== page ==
Preparation of transfection complex and cells transfections with Lipofectamine® 2000

24 h prior to transfection, MSCs and HEK293 cells were plated on coverslips previously treated with poly-L-lysine 40 µg/ml (P2636, Sigma). Growing medium was removed 30 minutes before transfection, cells were washed with PBS, and 200 µl of Opti-Mem® I (1x) Reduced Serum Medium (31985-047, Life Technologies) was poured per well. 48 µl of Opti-Mem® I (1x) Reduced Serum Medium were prepared in a 1.5 ml sterile plastic tube and 2 µl of Lipofectamine® 2000 (Invitrogen) were added, followed by 5 minutes incubation at room temperature (RT). Meanwhile, 0.12–0.5 µg mRNA or 1.0 µg plasmid DNA was diluted with 50 µl of Opti-Mem® I (1x) Reduced Serum Medium. Controlled cells were processed with the same protocol, but in mRNA-free manner. In variants where SSB protein was used for mRNA stabilization, 0.25 µg of ITGA4-mRNA and 10 µg of SSB protein were applied for the lipoplex formation. Liposome reagent and genetic material samples were mixed for lipoplex formation and incubated for 20 minutes at RT. In the next step, 100 µl of the reaction mix was administrated to the cells followed by 4 h incubation at 37 °C/5% CO2. Lipoplex containing medium was removed afterwards and standard growing medium was added.

Stemfect™RNA Transfection Kit

Stemfect™RNA Transfection Kit was purchased from Stemgent (00-0069, Stemgent). For transfection, mRNA was diluted with Stemfect Transfection Buffer in total volume of 11.5 µl in a 1.5 ml sterile tube. In a separate tube, 2 µl of Stemfect RNA Transfection Reagent were added to 12.5 µl of Stemfect Transfection Buffer. The contents of these two tubes were mixed and incubated for 10 minutes at RT, followed by drop-let administration to the cells residing in 500 µl of standard growing medium. That growing medium was changed 24 h post transfection.


For PCR and RT-PCR analysis respectively, cells were collected at 8, 24, 48, 72, 96, 120, 144 and 168 h after transfection, washed with PBS and lysed with TRIzol® Reagent (Ambion®). RNA and plasmid DNA samples were obtained by chloroform extraction, followed by precipitation with isopropanol and purification with 75% EtOH. Samples were air-dried and dissolved in RNase-free water. RNA samples were DNase-treated (DNA-free™ Kit AM1906, Ambion®) and RNA concentration was measured using the NanoDrop technology (NanoDrop®ND-1000, ThermoScientific). High-Capacity RNA-to-cDNA™ Kit (4387406, Applied Biosystems®) was used according to the manufacturer’s instructions for Reverse Transcription reactions. For PCR amplifications Taq DNA Polymerase (201205, Qiagen) was employed with the following pairs of primers.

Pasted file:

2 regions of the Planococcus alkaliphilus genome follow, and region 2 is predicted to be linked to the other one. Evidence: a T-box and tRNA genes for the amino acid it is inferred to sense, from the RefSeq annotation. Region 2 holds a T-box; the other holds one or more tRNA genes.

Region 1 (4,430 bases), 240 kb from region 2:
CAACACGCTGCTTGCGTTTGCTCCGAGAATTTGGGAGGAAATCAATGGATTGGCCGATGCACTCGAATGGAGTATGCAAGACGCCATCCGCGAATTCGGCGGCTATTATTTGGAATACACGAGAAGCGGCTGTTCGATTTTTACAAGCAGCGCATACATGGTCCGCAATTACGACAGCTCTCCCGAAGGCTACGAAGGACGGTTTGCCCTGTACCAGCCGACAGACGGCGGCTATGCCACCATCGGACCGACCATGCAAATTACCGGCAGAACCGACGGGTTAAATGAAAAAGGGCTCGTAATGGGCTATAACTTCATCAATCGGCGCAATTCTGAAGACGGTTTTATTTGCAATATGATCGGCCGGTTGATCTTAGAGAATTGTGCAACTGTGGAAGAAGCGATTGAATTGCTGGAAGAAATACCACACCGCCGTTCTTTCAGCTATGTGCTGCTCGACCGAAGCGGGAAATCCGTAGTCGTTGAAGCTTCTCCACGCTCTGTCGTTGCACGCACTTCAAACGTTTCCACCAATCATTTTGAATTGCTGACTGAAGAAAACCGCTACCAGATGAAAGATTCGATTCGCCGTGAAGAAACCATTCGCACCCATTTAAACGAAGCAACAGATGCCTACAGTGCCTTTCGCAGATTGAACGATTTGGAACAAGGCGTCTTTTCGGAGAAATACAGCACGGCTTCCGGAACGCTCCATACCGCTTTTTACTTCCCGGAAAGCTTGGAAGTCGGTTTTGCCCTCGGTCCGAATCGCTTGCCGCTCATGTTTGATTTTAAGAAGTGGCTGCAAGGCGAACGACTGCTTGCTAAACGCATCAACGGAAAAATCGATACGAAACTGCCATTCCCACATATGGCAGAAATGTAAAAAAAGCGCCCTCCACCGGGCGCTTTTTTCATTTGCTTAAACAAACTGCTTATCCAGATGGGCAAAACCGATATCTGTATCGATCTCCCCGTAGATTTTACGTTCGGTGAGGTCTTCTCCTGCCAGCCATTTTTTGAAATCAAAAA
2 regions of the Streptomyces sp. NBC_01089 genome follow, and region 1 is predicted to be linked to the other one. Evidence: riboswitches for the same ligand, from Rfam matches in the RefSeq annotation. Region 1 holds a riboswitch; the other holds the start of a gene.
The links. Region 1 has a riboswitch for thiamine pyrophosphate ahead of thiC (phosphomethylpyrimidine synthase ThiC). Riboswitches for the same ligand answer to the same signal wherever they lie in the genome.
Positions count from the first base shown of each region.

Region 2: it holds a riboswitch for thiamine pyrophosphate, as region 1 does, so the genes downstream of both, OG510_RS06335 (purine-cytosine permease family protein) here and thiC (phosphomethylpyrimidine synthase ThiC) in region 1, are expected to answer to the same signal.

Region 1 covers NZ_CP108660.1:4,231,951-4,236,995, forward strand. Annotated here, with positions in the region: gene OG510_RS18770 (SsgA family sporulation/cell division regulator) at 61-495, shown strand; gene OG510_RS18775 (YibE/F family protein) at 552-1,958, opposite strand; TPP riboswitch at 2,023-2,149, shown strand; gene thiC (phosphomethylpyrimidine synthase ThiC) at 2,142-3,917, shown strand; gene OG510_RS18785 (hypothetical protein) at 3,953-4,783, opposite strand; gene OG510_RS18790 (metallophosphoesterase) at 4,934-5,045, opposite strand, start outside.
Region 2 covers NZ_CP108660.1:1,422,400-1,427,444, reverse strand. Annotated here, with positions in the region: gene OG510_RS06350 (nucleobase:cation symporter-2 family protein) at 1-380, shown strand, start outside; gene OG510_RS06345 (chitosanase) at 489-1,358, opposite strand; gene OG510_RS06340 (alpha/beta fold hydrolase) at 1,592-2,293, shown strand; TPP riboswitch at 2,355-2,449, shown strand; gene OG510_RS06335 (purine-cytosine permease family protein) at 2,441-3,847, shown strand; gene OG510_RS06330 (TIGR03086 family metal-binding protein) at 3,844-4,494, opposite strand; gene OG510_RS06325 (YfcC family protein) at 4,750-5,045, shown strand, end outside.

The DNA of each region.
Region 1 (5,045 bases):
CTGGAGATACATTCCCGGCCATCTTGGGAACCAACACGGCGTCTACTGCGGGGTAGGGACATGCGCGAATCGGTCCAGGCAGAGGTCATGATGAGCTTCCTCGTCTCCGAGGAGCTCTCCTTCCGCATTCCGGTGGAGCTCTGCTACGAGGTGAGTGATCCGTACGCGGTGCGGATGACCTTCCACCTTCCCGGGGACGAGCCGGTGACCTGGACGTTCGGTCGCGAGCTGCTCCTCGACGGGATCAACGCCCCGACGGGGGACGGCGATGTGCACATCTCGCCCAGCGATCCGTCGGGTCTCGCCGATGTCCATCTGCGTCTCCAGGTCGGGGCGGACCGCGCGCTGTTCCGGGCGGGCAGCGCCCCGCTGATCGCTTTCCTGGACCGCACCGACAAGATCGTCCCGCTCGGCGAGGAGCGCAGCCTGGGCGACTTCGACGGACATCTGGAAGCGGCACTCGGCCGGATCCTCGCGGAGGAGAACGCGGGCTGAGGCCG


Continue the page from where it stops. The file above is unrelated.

PCRs were carried out in total volume of 10 µl as follows: initial denaturation for 3 min at 97 °C, followed by 25 cycles (30 sec at 97 °C, 30 sec at 60.3 °C, 45 sec at 72 °C), and final elongation step for 10 min at 72 °C. Subsequent electrophoresis was performed in 2% agarose gels (basica le cgt, Prona) in TAE1x buffer and photos were taken by G:box (Syngene).

Immunocytochemistry assays

For immunocytochemistry assays, transfected and control cells were incubated for 3, 5, 8, 24 and 72 h after transfection in a humidified atmosphere at 37 °C and 5% CO2. Cells were then fixed with PFA 4% (Roth)/PBS for 10 minutes, followed by permeabilization with 0.3% TritonX (Triton® X-100 Sigma Ultra T9284, Sigma)/PBS for 5 minutes. Samples were blocked with 5% BSA (A9647, Sigma)/PBS and incubated with primary antibody (mouse-monoclonal-IgG1 anti-ITGA4 (MAB1354, RD) diluted 1:200 in 0.2% BSA/PBS) solution overnight at 4 °C. After washing with PBS, cells were incubated with goat-anti-mouse IgG(H + L)-AlexaFluor488 (A11001, Invitrogen) for 1 h. Hoechst 33258 (B-2883, Sigma) or DAPI were used as a counterstains. Samples were examined using a Zeiss AX10 microscope and micrographs were analyzed by ZEN (blue edition) software (Carl Zeiss MicroImaging GmbH). In quantitative examinations, at least 1000 cells were counted per each individual experiment or ten randomly selected microscopic fields were selected at x20 or x40 magnification and expressed as a percent of fluorescent cells among all of cells. In the particular case of pITGA4(IRES)eGFP transfection, only ITGA4-positive cells were classified as positive. If no difference in the percent of positive cells was found, the level of gene expression was investigated additionally in order to select the best transfection factor for further experiments. This was done by the measurement of pixel intensity per image with at least 8 images per group were used for quantification.

Flow cytometry analysis

Prior to the respective experiment, control and transfected MSCs were cultivated in 25 cm2 flasks. Cells were detached by trypsinization, and resuspended in 2 mM EDTA/0.3% BSA/PBS solution. In the next step, cells were labeled using the following antibodies: APC Mouse IgG1, κ Isotype Control (555751, BD Pharmingen™), PE Mouse IgG1, κ Isotype Control (555749, BD Pharmingen™), APC Mouse Anti-Human CD29 (559883, BD Pharmingen™), PE Mouse Anti-Human CD49d (555503, BD Pharmingen™), washed and analyzed by BD FACSCanto II (BD Bioscences).


Restricted maximum likelihood approach (PROC MIXED, SAS 9.4) has been used to determine statistical significance which was considered at p < 0.05.


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The authors appreciatively acknowledge Dr Alexander Deten and Prof Edward Darzynkiewicz for reviewing the manuscript with constructive criticism and valuable advices. This work was financed by NCR&D grants 101 in the ERA-NET NEURON project: “MEMS-IRBI” and “STRATEGMED I”.

Author information

M.J., B.L. and P.W. designed the study, A.N., A.A. and L.C. performed experiments. M.J. analysed data and A.N., M.J. and P.W. wrote the initial draft of manuscript. J.B., F.N. and J.J. discussed results throughout the study and gave technical and conceptual advice for the study direction. All authors discussed final results and contributed to the final version of manuscript.

Correspondence to Miroslaw Janowski.

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Nowakowski, A., Andrzejewska, A., Boltze, J. et al. Translation, but not transfection limits clinically relevant, exogenous mRNA based induction of alpha-4 integrin expression on human mesenchymal stem cells. Sci Rep 7, 1103 (2017) doi:10.1038/s41598-017-01304-3